Sunday, September 25, 2011

No Impact Week: Day Two - Waste

Day two of my No Impact Week challenge focused on waste: what waste do I create and was it really needed? Day one, on Sunday, was all about trying to reduce consumption, trying to avoid filling your life with unecessary stuff.

On the first day, I had to collect all the waste I created. On the Monday I looked in the bag and categorised things into: items I used for more than ten minutes and items I used for less than ten minutes. A lot of it were wrappers, tissues and food. So really, a lot of it is for less than ten minutes. Oops!

I normally use hankerchiefs (yes, I'm rather old fashioned that way) and this week I have a cold. I tend to change habits when with a cold and go all out and use the Aloe Vera tissues in order to avoid a sore, scratchy nose. Not that I'm proud of it.

To reduce waste, I can proudly say that this is the first month I've used a menstrual cup instead of tampons. The brand I have is Lunette. I'm still getting used to it, but it's ok. The cups last for years, so although a big upfront cost (about $70 I think, although cheaper online) they pay for themselves as tampons are expensive.

The No Impact Week challenged me with two questions: what went into my special waste bag? Why was it hard or easy to make waste? During the challenge week, I've carried around a plastic bag and collected my waste wherever I go: at work, in public, at restaurants. I opted to eat lunch at the cafe rather than take away, as it cuts down packaging waste. I noticed most restaurants only provide paper serviettes. A pity. I collect very few plastic shopping bags and don't use plastic bags for vegetables: I buy them nude. I've started washing the plastic bags for reuse (as they do in Cuba) and set aside ripped bags that I'll take back to the supermarket for recycling (I've never done this).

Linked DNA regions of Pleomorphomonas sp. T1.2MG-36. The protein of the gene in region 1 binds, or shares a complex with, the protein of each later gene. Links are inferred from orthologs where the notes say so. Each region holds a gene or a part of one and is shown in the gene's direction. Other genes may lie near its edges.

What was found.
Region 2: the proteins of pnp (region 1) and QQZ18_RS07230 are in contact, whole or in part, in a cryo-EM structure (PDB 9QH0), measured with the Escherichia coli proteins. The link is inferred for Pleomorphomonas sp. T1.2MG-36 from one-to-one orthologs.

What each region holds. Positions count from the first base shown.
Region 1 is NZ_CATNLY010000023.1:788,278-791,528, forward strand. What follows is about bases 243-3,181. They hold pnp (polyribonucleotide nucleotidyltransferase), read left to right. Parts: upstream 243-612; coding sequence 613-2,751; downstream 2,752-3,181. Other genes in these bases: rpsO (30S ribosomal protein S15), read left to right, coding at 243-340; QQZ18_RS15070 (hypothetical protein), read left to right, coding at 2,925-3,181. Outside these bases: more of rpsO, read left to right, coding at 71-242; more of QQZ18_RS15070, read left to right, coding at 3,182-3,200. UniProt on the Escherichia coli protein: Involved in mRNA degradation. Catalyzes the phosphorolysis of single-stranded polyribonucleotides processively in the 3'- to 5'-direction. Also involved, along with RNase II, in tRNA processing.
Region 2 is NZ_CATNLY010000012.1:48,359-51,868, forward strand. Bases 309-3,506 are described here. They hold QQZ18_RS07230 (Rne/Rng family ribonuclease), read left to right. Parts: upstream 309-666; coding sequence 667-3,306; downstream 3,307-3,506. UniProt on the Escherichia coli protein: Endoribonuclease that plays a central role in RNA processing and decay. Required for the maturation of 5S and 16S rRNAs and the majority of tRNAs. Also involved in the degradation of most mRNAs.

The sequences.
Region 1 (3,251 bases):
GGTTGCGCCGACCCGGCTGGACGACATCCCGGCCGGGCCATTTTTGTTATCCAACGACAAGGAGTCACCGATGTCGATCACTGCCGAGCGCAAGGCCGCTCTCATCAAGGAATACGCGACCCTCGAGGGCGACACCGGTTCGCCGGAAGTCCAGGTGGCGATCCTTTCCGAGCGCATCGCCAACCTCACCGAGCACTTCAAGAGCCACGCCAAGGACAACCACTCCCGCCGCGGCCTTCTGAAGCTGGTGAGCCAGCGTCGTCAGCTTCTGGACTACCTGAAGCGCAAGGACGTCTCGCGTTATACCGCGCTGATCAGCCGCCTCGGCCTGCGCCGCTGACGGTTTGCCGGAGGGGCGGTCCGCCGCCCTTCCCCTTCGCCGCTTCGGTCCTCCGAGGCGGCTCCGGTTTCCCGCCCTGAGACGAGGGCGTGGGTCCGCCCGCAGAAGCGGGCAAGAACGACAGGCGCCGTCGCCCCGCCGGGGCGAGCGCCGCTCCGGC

My Fregie collection: for when buying nude vegetables
I'm big on recycling: I try and recycle the maximum including items often forgotten in the bathroom. So my challenge is reducing waste. This week was the first time I ordered fruit toast from the local cafe and got them to put it into my plastic container. No paper bag needed! I always go there with my own mug, and get a discount for my environmental efforts. One of the shops at the Camberwell Fresh Food Market sells nuts, grains and dried fuit in bulk, so this week I bought red lentils in my plastic container. Not so hard after all! Buying a whole set of Decor plastic containers is high on my agenda so that I can buy food free of packaging. I can probably buy it cheaper that way, too, as bulk goods are normally discounted. I'll end up with higher nutrition from unprocessed foods plus lower packaging waste. Yay! I've always thought I should take my own container to cafes, but this week is what pushed me to finally do it.